• “If you want to set up your own thing, have a bias-to-action. There won’t always be someone telling you to do something, you have to be like okay, this is my idea, and you need to have the motivation to action it” - Jess Barker, former lawyer, strategy consultant, founder, and current Head of Business Operations at The Mintable.

  • Product management is a science. “Everything is data, starting with a hypothesis, if you don’t have data then generate the data with user or A/B testing. Use that to approve or reject your hypothesis, iterate from there” - Robert Utama, Head of Product at Inventia Life Sciences.

  • Early in your career you should optimise for the rate of learning, and that rate is highest in startups. - Niki Scevak, Blackbird Partner.

Overall this fellowship is an ideal way to explore startups as a career option as a student. The community is inclusive and driven, we’ve all been added to the Startmate slack channel which includes several thousands of contacts across the ecosystem, and we’re still being invited to Startmate’s social events. I claimed this program for 40 points as a GLP Credit Petition.

3. Study an entrepreneurship unit in your flexible zone

Would you prefer a more formal entrepreneurship education? Macquarie has plenty of units you can take in your flexible zone. If you’re interested, check out MGMT1020 Entrepreneurship and New Venture Management, MMCC3025 Creative Entrepreneurship, and MGMT2025 Social Entrepreneurship. I took MGMT1020 and it’s easily been one of my favourite units so far. The projects encouraged you to explore entrepreneurs and startups that interest you, and the classes took a multi-disciplinary and in-depth look at the process of actually starting a new business.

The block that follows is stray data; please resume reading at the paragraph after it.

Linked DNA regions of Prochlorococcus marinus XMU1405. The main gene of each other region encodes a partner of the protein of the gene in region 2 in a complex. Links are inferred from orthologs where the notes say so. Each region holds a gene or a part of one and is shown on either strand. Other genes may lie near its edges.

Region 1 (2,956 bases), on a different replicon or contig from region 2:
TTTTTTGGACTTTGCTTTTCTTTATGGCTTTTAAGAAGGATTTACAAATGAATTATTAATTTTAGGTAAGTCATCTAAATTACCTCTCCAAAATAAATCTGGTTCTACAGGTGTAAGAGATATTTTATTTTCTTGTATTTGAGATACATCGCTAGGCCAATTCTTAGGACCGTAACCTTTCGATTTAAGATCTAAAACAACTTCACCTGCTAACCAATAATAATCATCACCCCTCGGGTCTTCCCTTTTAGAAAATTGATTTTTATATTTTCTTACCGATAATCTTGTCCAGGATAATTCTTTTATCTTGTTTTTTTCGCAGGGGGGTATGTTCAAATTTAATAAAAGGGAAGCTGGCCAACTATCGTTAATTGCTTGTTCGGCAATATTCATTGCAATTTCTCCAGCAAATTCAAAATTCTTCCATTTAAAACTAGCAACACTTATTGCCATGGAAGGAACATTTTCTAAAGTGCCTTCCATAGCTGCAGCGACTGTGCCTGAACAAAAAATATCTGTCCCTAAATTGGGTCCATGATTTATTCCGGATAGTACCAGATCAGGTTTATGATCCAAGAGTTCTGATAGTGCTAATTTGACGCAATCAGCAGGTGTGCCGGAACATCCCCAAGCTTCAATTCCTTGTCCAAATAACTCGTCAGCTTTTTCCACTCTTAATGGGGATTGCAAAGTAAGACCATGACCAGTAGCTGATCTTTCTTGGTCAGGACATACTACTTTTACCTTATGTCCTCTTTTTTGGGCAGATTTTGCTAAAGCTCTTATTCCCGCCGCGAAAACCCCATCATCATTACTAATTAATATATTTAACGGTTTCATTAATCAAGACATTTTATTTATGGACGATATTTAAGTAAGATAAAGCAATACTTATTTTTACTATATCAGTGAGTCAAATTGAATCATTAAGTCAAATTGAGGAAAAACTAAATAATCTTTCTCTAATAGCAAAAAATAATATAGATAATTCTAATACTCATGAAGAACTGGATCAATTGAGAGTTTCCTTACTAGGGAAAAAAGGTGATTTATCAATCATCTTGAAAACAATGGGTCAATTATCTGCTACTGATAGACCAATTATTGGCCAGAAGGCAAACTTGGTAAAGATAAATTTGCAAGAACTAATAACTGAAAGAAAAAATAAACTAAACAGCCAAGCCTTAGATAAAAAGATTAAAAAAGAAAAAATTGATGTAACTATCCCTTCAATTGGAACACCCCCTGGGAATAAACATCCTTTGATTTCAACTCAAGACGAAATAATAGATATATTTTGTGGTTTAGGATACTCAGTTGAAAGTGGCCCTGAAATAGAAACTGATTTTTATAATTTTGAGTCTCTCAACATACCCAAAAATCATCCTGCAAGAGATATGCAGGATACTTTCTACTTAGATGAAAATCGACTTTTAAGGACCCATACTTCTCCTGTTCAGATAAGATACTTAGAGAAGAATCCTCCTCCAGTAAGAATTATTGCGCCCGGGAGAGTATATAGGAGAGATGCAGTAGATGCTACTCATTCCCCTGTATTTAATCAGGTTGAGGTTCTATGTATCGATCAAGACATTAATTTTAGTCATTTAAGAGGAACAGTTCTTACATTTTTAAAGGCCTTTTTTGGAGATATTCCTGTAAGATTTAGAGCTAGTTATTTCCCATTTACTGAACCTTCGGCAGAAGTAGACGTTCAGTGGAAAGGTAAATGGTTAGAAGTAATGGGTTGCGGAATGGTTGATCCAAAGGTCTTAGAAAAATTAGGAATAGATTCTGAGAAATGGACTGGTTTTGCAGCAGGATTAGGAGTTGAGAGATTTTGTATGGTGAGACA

Key learnings:

  • A good startup/product idea should be vetted for feasibility (is it possible?), viability (can we afford it?) and desirability (will enough people want it?).

  • It is common for new startups to have a dynamic business model canvas, as opposed to a traditional static business model.

  • There are several sources of funding for new startups, but most people invest their own money or borrow from friends and family to begin with.

These units are all eligible for GLX21 worth 20 credit points. Many job searchers seek interns with entrepreneurial qualities, these units are a great way to enhance your employability!

5 more things I wish I did earlier in my degree

  1. Go on a Hex program. Hex is a local EdTech that facilitates domestic and international programs for students seeking to get hands-on entrepreneurial experience. Hex is connected to Google, Atlassian, AWS, and others, and offers international programs to Singapore and Bali. The best part is, it’s all university-credit aligned. Applications are open now!

  2. Join Enactus MQ. Enactus is a global organisation seeking to empower students to take entrepreneurial action and create a better world. The organisation helps to facilitate student-led programs to tackle SDG-aligned initiatives. Macquarie were the 2020 Australian national champions so rest assured you’d be joining a solid team!

  3. Start my company via the Founder Institute’s pre-seed startup accelerator. The founder institute offers a one-of-a-kind startup accelerator program specifically catered to the availability of students and 9-5 workers, so that you can start your dream business without compromising on your education or job. This is the perfect way to meet co-founders, raise funding, and get your business up and running while moderating your personal time-commitment.

  4. Meet my co-founder at Antler. Antler is one of the most active early-stage investors globally and has a massive online community. Similar to the Founder Institute, Antler provides funding to pre-seed startups and experts to help you develop and test your idea.

  5. Join Earlywork Village. Earlywork is all about connecting young talent and facilitating opportunities in tech and startups. They even have a program with a money-back guarantee if you don’t land a tech job offer within 6 months of graduating (this one is fairly pricey but essentially guarantees you a job for a similar price to one unit of study at uni).

I hope you found this post valuable! If you’d like to ask any questions or just want to connect, please feel free to add me on LinkedIn, or send me an email:,

Best of luck for 2023!